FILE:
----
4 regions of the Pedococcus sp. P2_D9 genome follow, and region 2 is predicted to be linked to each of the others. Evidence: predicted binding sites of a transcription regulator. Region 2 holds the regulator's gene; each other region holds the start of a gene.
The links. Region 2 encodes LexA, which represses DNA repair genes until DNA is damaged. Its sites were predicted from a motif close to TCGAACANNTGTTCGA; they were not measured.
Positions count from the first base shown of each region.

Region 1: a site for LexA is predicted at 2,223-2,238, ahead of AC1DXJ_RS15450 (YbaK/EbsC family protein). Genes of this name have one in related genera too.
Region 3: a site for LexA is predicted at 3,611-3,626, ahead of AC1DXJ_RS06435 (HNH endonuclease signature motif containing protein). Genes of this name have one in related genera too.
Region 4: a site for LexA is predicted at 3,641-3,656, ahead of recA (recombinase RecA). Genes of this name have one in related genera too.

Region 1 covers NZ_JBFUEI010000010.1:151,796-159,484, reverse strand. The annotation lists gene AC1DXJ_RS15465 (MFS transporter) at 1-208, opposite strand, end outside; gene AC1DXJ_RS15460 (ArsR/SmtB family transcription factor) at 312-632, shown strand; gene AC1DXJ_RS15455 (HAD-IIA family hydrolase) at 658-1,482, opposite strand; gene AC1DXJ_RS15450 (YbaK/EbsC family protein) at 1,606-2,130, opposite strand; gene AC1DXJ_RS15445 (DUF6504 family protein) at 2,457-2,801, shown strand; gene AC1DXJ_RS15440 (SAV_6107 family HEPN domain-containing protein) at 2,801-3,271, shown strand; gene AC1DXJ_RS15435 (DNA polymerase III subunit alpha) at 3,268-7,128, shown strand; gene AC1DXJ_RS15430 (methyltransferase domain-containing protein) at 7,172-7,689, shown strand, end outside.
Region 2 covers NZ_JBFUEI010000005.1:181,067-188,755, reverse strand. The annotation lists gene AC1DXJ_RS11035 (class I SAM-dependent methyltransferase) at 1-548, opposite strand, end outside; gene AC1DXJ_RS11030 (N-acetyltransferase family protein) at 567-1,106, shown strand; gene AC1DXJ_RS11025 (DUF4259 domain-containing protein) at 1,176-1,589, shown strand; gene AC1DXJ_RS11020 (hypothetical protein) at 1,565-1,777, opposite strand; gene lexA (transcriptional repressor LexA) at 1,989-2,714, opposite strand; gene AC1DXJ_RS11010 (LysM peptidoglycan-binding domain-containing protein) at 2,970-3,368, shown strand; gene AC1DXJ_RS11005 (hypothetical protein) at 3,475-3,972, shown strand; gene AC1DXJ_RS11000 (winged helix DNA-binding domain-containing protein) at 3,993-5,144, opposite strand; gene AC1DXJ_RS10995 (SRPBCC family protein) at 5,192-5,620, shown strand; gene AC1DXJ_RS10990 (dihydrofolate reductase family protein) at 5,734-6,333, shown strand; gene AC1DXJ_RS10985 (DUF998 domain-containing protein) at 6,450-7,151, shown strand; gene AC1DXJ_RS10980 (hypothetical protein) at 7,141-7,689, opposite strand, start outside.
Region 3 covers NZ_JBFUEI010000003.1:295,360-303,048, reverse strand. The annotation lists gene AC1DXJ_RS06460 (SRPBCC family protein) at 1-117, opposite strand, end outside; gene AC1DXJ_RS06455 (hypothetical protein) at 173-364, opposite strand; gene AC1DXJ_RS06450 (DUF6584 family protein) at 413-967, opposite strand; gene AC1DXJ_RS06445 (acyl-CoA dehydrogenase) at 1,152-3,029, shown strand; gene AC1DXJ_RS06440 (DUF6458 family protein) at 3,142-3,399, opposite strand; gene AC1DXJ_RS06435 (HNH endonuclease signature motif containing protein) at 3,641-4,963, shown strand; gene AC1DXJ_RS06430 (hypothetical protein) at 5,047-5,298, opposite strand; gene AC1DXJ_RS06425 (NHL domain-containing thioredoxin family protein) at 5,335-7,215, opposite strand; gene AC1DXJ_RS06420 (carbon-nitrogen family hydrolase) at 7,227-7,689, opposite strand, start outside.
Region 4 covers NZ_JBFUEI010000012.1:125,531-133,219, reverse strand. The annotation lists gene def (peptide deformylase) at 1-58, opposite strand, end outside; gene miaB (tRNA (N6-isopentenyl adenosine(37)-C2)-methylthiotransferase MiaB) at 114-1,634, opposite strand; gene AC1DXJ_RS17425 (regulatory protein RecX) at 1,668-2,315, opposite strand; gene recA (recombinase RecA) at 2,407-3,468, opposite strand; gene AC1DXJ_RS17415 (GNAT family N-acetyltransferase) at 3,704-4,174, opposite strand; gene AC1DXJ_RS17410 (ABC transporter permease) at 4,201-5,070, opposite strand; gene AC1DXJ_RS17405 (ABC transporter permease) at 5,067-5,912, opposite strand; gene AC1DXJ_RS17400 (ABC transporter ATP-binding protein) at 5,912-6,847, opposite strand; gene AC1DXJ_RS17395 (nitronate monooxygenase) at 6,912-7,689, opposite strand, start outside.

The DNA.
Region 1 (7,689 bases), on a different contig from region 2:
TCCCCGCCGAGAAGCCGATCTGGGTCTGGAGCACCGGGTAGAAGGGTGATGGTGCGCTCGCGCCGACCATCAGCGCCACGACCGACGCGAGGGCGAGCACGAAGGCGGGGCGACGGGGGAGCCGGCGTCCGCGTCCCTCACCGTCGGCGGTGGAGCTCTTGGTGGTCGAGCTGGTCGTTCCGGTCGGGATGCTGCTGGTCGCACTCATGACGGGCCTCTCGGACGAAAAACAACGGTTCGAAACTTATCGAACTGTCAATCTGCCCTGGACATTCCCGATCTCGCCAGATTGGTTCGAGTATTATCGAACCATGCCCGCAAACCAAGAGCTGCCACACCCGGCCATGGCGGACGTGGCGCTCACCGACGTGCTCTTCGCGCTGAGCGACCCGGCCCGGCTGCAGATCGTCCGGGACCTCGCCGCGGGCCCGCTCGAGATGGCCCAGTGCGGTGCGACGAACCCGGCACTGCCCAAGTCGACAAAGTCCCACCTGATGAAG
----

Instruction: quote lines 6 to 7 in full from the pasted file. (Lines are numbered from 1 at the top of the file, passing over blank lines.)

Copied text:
Region 4: a site for LexA is predicted at 3,641-3,656, ahead of recA (recombinase RecA). Genes of this name have one in related genera too.

Region 1 covers NZ_JBFUEI010000010.1:151,796-159,484, reverse strand. The annotation lists gene AC1DXJ_RS15465 (MFS transporter) at 1-208, opposite strand, end outside; gene AC1DXJ_RS15460 (ArsR/SmtB family transcription factor) at 312-632, shown strand; gene AC1DXJ_RS15455 (HAD-IIA family hydrolase) at 658-1,482, opposite strand; gene AC1DXJ_RS15450 (YbaK/EbsC family protein) at 1,606-2,130, opposite strand; gene AC1DXJ_RS15445 (DUF6504 family protein) at 2,457-2,801, shown strand; gene AC1DXJ_RS15440 (SAV_6107 family HEPN domain-containing protein) at 2,801-3,271, shown strand; gene AC1DXJ_RS15435 (DNA polymerase III subunit alpha) at 3,268-7,128, shown strand; gene AC1DXJ_RS15430 (methyltransferase domain-containing protein) at 7,172-7,689, shown strand, end outside.